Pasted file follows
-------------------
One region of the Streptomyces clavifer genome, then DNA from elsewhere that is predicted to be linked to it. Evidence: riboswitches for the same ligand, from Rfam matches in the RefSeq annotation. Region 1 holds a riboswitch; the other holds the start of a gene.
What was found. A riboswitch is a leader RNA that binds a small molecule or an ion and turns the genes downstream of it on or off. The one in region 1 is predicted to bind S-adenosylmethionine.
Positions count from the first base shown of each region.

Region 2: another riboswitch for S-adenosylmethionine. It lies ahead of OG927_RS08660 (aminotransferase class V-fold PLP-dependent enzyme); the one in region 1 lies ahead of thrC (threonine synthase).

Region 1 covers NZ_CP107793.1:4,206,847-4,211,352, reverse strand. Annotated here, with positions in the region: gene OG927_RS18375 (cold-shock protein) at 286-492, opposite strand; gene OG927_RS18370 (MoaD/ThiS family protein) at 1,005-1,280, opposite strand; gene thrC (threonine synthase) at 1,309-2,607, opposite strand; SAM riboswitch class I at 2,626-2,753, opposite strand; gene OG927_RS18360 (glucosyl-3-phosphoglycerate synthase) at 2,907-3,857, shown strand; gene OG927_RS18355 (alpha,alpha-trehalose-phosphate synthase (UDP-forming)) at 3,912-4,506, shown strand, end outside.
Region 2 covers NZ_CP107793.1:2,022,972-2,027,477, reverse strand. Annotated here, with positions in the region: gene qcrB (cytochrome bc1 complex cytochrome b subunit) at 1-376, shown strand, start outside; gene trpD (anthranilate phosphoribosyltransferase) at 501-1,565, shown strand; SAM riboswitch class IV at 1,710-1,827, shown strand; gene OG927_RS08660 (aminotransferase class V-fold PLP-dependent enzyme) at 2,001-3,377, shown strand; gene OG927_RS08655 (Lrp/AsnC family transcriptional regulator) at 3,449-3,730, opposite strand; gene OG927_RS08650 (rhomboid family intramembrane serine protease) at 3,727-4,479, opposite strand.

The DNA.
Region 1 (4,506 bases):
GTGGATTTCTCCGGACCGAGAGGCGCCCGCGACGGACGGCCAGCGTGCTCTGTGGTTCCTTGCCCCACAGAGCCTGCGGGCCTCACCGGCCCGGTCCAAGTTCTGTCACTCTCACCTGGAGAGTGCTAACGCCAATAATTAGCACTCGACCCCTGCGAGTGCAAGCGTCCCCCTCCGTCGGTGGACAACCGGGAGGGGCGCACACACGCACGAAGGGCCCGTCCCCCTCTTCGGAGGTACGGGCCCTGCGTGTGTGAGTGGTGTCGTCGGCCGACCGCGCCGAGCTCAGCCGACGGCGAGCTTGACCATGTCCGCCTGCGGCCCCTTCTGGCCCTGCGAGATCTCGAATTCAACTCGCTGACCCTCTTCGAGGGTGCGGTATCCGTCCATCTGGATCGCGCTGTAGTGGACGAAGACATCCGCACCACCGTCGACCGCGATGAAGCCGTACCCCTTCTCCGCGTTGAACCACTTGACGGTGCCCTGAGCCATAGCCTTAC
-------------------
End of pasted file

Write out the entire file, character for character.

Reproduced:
One region of the Streptomyces clavifer genome, then DNA from elsewhere that is predicted to be linked to it. Evidence: riboswitches for the same ligand, from Rfam matches in the RefSeq annotation. Region 1 holds a riboswitch; the other holds the start of a gene.
What was found. A riboswitch is a leader RNA that binds a small molecule or an ion and turns the genes downstream of it on or off. The one in region 1 is predicted to bind S-adenosylmethionine.
Positions count from the first base shown of each region.

Region 2: another riboswitch for S-adenosylmethionine. It lies ahead of OG927_RS08660 (aminotransferase class V-fold PLP-dependent enzyme); the one in region 1 lies ahead of thrC (threonine synthase).

Region 1 covers NZ_CP107793.1:4,206,847-4,211,352, reverse strand. Annotated here, with positions in the region: gene OG927_RS18375 (cold-shock protein) at 286-492, opposite strand; gene OG927_RS18370 (MoaD/ThiS family protein) at 1,005-1,280, opposite strand; gene thrC (threonine synthase) at 1,309-2,607, opposite strand; SAM riboswitch class I at 2,626-2,753, opposite strand; gene OG927_RS18360 (glucosyl-3-phosphoglycerate synthase) at 2,907-3,857, shown strand; gene OG927_RS18355 (alpha,alpha-trehalose-phosphate synthase (UDP-forming)) at 3,912-4,506, shown strand, end outside.
Region 2 covers NZ_CP107793.1:2,022,972-2,027,477, reverse strand. Annotated here, with positions in the region: gene qcrB (cytochrome bc1 complex cytochrome b subunit) at 1-376, shown strand, start outside; gene trpD (anthranilate phosphoribosyltransferase) at 501-1,565, shown strand; SAM riboswitch class IV at 1,710-1,827, shown strand; gene OG927_RS08660 (aminotransferase class V-fold PLP-dependent enzyme) at 2,001-3,377, shown strand; gene OG927_RS08655 (Lrp/AsnC family transcriptional regulator) at 3,449-3,730, opposite strand; gene OG927_RS08650 (rhomboid family intramembrane serine protease) at 3,727-4,479, opposite strand.

The DNA.
Region 1 (4,506 bases):
GTGGATTTCTCCGGACCGAGAGGCGCCCGCGACGGACGGCCAGCGTGCTCTGTGGTTCCTTGCCCCACAGAGCCTGCGGGCCTCACCGGCCCGGTCCAAGTTCTGTCACTCTCACCTGGAGAGTGCTAACGCCAATAATTAGCACTCGACCCCTGCGAGTGCAAGCGTCCCCCTCCGTCGGTGGACAACCGGGAGGGGCGCACACACGCACGAAGGGCCCGTCCCCCTCTTCGGAGGTACGGGCCCTGCGTGTGTGAGTGGTGTCGTCGGCCGACCGCGCCGAGCTCAGCCGACGGCGAGCTTGACCATGTCCGCCTGCGGCCCCTTCTGGCCCTGCGAGATCTCGAATTCAACTCGCTGACCCTCTTCGAGGGTGCGGTATCCGTCCATCTGGATCGCGCTGTAGTGGACGAAGACATCCGCACCACCGTCGACCGCGATGAAGCCGTACCCCTTCTCCGCGTTGAACCACTTGACGGTGCCCTGAGCCATAGCCTTAC